A 40,000-person group hug
By the time WFNX's Paul Driscoll joined the Bravery on drums at the end of a very long, exhausting Best Music Poll 2009 concert on Saturday night, we'd begun to suspect the intervention of a higher power. Sunny, mid-80s weather? Crowd estimates topping out at 40,000 for the day? New songs debuted by the Bravery and the Airborne Toxic Event, a gorgeous one-off acoustic set by Metric, the local debut of Passion Pit's new configuration, and a casualty-free moshpit in front of a savage Gaslight Anthem performance? And that was before Driscoll and the Bravery (with drummer Anthony Burulcich, who studied around the corner at Berklee, taking the lead vocal, and an assist from most of the Airborne Toxic Event) counted off Journey's "Don't Stop Believing." Believing in what, we're not quite certain — surely not the big guy. Radio stations? Rock and roll? Communal spirit?
Those'll do, for starters. Especially that last one. By design, this year's BMP — the first time in the 20-year history of the concert that WFNX and the Phoenix have put on the show for free, as opposed to the ticketed events that have taken place on Lansdowne Street or at the (insert naming-rights sponsor here) Pavilion — was more like three shows stitched together. Ra Ra Riot and Passion Pit have deep local roots (though Passion Pit, to judge from this year's voting, are Boston's reigning indie heroes), and their late-afternoon sets conspired to fill Government Center with ecstatic hipsters who made the Plaza stairs look like Middlesex Lounge on a Tuesday night.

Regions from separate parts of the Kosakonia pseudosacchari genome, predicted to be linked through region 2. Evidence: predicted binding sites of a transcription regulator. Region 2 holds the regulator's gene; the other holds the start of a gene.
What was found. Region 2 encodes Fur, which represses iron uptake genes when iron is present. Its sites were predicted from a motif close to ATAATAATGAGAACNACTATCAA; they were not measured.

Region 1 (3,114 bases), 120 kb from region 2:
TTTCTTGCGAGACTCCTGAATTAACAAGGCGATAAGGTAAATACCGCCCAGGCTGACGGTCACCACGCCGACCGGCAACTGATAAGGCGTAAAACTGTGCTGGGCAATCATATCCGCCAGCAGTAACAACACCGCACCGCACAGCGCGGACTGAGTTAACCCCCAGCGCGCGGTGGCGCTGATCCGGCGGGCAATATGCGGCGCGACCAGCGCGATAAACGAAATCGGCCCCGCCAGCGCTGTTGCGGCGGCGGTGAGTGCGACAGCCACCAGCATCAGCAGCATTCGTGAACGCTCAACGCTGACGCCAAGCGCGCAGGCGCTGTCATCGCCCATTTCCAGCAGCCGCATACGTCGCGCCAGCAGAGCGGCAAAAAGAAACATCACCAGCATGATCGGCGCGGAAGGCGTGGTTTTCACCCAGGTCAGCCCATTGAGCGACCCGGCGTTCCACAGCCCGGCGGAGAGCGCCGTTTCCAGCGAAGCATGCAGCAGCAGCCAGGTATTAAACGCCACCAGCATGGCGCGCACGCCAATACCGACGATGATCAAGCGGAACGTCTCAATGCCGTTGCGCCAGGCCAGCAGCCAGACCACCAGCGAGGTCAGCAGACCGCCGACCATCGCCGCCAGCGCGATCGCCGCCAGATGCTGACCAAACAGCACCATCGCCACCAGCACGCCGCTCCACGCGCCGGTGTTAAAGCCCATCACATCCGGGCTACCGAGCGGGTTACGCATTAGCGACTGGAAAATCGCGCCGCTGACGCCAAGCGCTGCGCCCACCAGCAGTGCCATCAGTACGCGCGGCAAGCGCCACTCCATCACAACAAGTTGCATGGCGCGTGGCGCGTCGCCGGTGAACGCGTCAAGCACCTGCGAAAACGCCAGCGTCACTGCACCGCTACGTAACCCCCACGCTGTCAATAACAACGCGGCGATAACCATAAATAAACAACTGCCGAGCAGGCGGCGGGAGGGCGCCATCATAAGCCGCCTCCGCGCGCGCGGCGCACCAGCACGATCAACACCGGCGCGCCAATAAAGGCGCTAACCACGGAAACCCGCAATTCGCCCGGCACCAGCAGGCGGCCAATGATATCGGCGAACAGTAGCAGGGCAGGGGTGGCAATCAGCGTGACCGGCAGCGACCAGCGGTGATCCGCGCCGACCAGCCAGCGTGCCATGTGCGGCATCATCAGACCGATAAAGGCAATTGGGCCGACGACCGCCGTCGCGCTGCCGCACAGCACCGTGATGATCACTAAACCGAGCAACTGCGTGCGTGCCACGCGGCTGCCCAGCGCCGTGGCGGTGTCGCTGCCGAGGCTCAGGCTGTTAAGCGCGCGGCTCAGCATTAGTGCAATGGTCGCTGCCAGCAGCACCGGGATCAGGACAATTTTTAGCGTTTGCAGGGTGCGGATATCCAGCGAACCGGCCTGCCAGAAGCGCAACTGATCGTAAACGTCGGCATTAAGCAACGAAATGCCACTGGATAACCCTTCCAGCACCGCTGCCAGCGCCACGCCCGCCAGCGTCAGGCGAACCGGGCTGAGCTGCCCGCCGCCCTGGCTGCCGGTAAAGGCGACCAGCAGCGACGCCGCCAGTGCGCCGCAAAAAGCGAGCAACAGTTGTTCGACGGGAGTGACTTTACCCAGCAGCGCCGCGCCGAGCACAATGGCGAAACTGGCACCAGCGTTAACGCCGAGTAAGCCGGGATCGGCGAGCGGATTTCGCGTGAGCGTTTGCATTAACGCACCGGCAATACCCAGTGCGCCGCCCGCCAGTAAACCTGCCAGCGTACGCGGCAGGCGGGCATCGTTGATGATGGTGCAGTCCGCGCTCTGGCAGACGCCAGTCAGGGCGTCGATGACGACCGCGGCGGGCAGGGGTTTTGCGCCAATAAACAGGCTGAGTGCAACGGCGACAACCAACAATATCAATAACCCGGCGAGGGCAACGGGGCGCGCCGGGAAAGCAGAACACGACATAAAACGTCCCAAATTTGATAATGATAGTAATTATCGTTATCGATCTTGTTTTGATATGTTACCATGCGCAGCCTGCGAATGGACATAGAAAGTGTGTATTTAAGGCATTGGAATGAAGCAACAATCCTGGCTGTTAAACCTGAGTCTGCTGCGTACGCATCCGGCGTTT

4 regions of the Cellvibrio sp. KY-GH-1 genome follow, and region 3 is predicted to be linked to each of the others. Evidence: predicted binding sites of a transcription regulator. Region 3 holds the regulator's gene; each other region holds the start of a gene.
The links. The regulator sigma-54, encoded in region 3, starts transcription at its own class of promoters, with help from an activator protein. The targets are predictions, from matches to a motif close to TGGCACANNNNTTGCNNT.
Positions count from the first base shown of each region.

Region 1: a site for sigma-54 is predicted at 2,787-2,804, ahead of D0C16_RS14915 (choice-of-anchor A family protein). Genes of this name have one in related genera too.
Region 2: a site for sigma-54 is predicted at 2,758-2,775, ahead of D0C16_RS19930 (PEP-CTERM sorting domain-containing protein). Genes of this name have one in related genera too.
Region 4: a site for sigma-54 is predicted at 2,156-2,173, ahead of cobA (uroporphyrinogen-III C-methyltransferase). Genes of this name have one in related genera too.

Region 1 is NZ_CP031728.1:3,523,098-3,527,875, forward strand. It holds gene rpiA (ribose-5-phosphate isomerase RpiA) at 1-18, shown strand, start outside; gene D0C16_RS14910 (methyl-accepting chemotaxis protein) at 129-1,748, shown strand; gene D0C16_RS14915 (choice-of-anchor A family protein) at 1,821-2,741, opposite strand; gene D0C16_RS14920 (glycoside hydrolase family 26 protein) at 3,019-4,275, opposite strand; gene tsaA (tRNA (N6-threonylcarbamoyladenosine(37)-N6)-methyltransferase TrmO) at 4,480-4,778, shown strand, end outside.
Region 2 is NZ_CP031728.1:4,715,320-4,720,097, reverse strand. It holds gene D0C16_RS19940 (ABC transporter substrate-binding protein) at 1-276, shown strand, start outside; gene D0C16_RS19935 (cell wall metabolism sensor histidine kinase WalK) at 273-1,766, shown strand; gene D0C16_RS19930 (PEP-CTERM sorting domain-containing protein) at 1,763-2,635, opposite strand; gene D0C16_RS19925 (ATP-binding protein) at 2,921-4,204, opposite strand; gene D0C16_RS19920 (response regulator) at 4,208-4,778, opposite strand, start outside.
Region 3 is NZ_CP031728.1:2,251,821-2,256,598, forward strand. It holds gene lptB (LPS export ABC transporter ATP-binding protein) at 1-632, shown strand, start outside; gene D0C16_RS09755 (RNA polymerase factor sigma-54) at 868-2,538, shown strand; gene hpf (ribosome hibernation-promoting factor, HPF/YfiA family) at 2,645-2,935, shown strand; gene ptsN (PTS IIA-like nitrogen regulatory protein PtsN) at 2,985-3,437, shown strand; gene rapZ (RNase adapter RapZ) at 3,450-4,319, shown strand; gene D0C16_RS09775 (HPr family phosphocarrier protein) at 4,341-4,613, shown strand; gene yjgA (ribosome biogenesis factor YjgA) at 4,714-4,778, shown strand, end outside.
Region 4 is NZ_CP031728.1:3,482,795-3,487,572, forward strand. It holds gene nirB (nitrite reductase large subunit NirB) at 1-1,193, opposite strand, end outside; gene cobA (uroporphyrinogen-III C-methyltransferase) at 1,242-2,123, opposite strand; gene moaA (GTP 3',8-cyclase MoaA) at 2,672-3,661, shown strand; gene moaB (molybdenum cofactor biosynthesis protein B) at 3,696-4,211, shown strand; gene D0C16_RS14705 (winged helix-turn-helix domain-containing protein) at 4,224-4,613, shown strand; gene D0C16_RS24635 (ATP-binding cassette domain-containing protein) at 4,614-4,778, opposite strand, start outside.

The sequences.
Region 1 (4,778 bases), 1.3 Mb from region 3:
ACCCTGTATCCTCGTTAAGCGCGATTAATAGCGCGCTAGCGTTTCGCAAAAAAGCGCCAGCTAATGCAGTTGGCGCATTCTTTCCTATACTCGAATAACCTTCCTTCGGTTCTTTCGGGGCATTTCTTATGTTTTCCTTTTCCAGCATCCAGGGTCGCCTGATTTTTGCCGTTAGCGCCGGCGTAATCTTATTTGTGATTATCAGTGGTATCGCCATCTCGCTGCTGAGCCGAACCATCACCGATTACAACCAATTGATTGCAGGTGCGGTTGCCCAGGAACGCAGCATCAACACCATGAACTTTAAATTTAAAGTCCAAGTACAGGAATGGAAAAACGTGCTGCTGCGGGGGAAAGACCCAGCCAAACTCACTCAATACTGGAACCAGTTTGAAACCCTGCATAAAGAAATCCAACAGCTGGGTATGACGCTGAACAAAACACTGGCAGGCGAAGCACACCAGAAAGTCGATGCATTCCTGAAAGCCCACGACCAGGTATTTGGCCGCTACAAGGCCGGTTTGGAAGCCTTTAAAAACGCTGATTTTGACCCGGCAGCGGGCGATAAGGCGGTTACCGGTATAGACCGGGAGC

We had kids coming up to us at noon asking how early they had to be back to get a good seat for the Gaslight Anthem at 6:30. So we suspect the majority of them applauded politely for Metric before going apeshit when Gaslight played most of The '59 Sound (Side One Dummy) — a disappointment only if you expected Bruce Springsteen to come out and sing the title track. At the other end of the night, the Bravery and the Airborne Toxic Event brought out the WFNX faithful, and the WFNX faithful rewarded them by not dropping the Bravery violinist and ATE bass player when they dove into the audience. Classy. The Bravery recalled that WFNX had been the first station to play them on the radio, back when they were just another random unsigned band on MySpace. And they debuted a new song, "Hatefuck," that suggests their new album will be less synth, more punk. Happy? We were. See you next year?
Stream audio of all the bands' performances, watch video highlights, download interview podcasts, browse concert and behind-the-scenes photos, and share your own photos and videos at the Boston Phoenix Web site or WFNX's site.
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